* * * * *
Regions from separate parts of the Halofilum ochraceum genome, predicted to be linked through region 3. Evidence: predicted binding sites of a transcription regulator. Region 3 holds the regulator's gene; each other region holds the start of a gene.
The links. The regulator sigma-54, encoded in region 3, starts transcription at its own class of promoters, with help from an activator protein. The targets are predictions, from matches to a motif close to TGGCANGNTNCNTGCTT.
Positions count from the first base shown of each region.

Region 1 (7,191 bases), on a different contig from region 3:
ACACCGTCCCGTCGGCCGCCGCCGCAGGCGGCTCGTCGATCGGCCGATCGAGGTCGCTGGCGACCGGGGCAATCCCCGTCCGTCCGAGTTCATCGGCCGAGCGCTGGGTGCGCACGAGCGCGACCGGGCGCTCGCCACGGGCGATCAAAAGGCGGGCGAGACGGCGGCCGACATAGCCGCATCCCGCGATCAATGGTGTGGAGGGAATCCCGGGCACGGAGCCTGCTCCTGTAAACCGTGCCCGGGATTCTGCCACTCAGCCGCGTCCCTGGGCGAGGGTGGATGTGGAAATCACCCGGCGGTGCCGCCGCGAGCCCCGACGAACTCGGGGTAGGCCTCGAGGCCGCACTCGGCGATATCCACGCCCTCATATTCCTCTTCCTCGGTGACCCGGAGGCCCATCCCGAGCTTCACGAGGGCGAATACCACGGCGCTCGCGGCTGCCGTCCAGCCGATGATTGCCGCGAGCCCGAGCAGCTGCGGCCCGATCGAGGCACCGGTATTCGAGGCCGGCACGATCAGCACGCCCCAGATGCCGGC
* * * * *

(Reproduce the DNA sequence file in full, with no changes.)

Regions from separate parts of the Halofilum ochraceum genome, predicted to be linked through region 3. Evidence: predicted binding sites of a transcription regulator. Region 3 holds the regulator's gene; each other region holds the start of a gene.
The links. The regulator sigma-54, encoded in region 3, starts transcription at its own class of promoters, with help from an activator protein. The targets are predictions, from matches to a motif close to TGGCANGNTNCNTGCTT.
Positions count from the first base shown of each region.

Region 1 (7,191 bases), on a different contig from region 3:
ACACCGTCCCGTCGGCCGCCGCCGCAGGCGGCTCGTCGATCGGCCGATCGAGGTCGCTGGCGACCGGGGCAATCCCCGTCCGTCCGAGTTCATCGGCCGAGCGCTGGGTGCGCACGAGCGCGACCGGGCGCTCGCCACGGGCGATCAAAAGGCGGGCGAGACGGCGGCCGACATAGCCGCATCCCGCGATCAATGGTGTGGAGGGAATCCCGGGCACGGAGCCTGCTCCTGTAAACCGTGCCCGGGATTCTGCCACTCAGCCGCGTCCCTGGGCGAGGGTGGATGTGGAAATCACCCGGCGGTGCCGCCGCGAGCCCCGACGAACTCGGGGTAGGCCTCGAGGCCGCACTCGGCGATATCCACGCCCTCATATTCCTCTTCCTCGGTGACCCGGAGGCCCATCCCGAGCTTCACGAGGGCGAATACCACGGCGCTCGCGGCTGCCGTCCAGCCGATGATTGCCGCGAGCCCGAGCAGCTGCGGCCCGATCGAGGCACCGGTATTCGAGGCCGGCACGATCAGCACGCCCCAGATGCCGGC